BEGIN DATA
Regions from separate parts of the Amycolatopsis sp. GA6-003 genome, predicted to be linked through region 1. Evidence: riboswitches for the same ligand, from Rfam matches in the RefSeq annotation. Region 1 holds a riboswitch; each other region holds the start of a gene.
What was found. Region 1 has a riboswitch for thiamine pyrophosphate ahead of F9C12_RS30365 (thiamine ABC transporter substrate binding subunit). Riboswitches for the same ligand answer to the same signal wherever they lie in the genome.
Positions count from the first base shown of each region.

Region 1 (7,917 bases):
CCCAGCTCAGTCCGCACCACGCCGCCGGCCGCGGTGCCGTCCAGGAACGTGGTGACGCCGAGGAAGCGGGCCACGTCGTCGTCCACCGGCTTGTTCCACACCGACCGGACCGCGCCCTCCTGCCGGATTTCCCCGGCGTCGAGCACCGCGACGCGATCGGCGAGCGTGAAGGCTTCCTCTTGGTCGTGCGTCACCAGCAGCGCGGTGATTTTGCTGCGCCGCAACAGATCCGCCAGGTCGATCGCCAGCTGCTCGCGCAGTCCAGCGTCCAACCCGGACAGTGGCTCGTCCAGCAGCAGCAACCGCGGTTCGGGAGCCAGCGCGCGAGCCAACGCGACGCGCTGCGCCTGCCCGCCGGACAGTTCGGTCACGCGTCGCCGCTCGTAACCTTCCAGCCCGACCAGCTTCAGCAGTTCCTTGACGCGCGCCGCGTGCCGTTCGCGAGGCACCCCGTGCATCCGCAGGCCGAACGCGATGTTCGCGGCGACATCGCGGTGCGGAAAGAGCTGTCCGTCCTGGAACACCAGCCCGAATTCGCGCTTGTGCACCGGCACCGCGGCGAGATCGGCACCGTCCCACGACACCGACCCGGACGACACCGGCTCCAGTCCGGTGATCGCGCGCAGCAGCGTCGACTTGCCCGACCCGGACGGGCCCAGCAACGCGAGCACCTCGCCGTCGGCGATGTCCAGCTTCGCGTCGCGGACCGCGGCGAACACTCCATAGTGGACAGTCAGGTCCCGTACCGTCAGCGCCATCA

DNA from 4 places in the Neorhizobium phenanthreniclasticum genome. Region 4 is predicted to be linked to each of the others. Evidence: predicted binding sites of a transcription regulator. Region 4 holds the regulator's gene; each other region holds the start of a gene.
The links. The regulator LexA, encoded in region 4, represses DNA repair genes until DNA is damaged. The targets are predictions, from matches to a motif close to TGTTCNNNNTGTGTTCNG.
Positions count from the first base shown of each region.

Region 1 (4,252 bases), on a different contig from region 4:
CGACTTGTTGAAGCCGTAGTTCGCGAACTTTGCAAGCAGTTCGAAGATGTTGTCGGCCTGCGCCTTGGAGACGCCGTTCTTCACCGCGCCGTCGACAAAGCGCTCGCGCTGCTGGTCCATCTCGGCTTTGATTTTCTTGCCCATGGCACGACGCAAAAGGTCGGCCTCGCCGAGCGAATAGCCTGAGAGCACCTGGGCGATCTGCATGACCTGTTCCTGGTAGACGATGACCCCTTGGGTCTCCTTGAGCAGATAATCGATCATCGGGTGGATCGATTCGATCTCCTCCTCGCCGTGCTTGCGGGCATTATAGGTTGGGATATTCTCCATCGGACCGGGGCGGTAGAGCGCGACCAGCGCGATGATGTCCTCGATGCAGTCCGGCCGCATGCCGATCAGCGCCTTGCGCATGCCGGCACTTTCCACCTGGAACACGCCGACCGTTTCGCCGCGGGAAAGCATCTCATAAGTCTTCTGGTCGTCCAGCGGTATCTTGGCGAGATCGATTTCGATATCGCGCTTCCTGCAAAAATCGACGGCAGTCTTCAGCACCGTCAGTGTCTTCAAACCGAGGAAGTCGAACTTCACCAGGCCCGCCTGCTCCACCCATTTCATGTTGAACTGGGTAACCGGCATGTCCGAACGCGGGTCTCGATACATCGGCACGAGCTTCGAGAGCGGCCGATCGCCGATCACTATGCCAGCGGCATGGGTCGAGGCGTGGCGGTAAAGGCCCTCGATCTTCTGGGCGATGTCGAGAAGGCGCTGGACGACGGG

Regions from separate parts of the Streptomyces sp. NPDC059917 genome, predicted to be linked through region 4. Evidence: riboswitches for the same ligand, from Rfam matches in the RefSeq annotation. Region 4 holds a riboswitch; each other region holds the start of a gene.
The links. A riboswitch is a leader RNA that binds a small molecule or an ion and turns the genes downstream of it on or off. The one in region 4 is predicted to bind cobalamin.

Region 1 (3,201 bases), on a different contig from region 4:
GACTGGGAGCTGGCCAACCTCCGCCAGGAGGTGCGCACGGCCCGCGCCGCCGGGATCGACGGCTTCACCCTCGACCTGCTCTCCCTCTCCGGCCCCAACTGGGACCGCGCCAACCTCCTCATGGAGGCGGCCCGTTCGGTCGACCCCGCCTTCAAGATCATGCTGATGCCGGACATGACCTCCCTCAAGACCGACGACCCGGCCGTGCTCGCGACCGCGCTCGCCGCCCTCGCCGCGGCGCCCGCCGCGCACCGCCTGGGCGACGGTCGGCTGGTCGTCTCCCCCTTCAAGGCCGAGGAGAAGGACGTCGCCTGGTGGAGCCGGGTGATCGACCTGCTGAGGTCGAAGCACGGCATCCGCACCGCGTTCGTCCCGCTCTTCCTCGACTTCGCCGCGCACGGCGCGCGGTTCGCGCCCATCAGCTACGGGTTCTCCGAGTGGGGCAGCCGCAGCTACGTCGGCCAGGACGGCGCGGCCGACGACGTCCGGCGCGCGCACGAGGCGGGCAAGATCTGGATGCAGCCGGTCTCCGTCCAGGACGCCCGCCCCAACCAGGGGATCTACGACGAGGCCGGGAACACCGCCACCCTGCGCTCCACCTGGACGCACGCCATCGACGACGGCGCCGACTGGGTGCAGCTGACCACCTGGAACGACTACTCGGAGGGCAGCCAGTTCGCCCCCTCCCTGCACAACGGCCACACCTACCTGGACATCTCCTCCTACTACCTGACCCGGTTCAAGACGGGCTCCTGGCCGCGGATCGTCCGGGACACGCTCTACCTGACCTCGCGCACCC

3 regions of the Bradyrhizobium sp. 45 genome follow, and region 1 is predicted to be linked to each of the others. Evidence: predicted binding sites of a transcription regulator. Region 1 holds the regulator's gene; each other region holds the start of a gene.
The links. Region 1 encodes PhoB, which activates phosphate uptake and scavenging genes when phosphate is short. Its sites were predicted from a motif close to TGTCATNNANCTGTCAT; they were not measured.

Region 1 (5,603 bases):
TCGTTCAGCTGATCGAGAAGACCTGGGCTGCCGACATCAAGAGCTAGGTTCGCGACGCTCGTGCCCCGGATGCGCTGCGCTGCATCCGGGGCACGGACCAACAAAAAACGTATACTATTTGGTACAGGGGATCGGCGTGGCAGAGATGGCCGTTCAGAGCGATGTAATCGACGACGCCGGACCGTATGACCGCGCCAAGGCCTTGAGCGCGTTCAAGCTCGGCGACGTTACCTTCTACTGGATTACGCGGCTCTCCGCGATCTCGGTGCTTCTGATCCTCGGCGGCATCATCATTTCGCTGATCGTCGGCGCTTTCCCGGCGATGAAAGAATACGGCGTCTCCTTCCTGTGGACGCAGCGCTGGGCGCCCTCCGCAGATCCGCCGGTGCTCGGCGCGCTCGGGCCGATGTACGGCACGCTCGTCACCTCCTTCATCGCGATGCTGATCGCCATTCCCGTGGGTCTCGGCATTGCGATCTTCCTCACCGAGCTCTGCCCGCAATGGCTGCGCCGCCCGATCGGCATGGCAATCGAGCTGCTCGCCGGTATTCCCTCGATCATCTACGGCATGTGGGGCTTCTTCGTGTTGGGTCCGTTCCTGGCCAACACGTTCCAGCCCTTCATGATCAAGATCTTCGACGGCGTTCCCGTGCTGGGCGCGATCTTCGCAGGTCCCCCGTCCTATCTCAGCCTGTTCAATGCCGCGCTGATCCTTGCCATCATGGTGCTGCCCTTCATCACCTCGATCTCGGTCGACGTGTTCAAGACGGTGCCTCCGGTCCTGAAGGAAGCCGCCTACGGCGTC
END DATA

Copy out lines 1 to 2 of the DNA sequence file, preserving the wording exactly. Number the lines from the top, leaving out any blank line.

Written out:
Regions from separate parts of the Amycolatopsis sp. GA6-003 genome, predicted to be linked through region 1. Evidence: riboswitches for the same ligand, from Rfam matches in the RefSeq annotation. Region 1 holds a riboswitch; each other region holds the start of a gene.
What was found. Region 1 has a riboswitch for thiamine pyrophosphate ahead of F9C12_RS30365 (thiamine ABC transporter substrate binding subunit). Riboswitches for the same ligand answer to the same signal wherever they lie in the genome.